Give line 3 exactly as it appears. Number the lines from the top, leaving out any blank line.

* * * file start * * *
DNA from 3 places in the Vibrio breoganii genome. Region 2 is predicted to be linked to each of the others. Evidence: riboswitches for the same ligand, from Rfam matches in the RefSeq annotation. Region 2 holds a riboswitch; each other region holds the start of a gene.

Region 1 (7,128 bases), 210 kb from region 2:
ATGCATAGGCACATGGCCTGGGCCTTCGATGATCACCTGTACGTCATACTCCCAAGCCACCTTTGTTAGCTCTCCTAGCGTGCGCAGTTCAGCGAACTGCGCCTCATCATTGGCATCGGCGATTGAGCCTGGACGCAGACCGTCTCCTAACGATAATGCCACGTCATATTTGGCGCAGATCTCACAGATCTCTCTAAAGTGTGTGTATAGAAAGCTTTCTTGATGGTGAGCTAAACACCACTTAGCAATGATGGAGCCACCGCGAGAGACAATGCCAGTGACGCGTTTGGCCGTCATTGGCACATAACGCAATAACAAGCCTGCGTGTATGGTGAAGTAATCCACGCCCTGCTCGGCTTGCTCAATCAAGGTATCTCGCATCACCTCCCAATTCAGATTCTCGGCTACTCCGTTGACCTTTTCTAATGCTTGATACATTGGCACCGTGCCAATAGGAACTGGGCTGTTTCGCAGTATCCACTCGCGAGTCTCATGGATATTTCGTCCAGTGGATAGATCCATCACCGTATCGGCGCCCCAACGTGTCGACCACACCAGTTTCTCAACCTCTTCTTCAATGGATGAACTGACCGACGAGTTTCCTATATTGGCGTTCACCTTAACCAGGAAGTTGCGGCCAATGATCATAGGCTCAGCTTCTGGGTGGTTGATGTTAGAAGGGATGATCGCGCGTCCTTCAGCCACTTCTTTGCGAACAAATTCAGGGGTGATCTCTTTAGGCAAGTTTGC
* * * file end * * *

ATGCATAGGCACATGGCCTGGGCCTTCGATGATCACCTGTACGTCATACTCCCAAGCCACCTTTGTTAGCTCTCCTAGCGTGCGCAGTTCAGCGAACTGCGCCTCATCATTGGCATCGGCGATTGAGCCTGGACGCAGACCGTCTCCTAACGATAATGCCACGTCATATTTGGCGCAGATCTCACAGATCTCTCTAAAGTGTGTGTATAGAAAGCTTTCTTGATGGTGAGCTAAACACCACTTAGCAATGATGGAGCCACCGCGAGAGACAATGCCAGTGACGCGTTTGGCCGTCATTGGCACATAACGCAATAACAAGCCTGCGTGTATGGTGAAGTAATCCACGCCCTGCTCGGCTTGCTCAATCAAGGTATCTCGCATCACCTCCCAATTCAGATTCTCGGCTACTCCGTTGACCTTTTCTAATGCTTGATACATTGGCACCGTGCCAATAGGAACTGGGCTGTTTCGCAGTATCCACTCGCGAGTCTCATGGATATTTCGTCCAGTGGATAGATCCATCACCGTATCGGCGCCCCAACGTGTCGACCACACCAGTTTCTCAACCTCTTCTTCAATGGATGAACTGACCGACGAGTTTCCTATATTGGCGTTCACCTTAACCAGGAAGTTGCGGCCAATGATCATAGGCTCAGCTTCTGGGTGGTTGATGTTAGAAGGGATGATCGCGCGTCCTTCAGCCACTTCTTTGCGAACAAATTCAGGGGTGATCTCTTTAGGCAAGTTTGC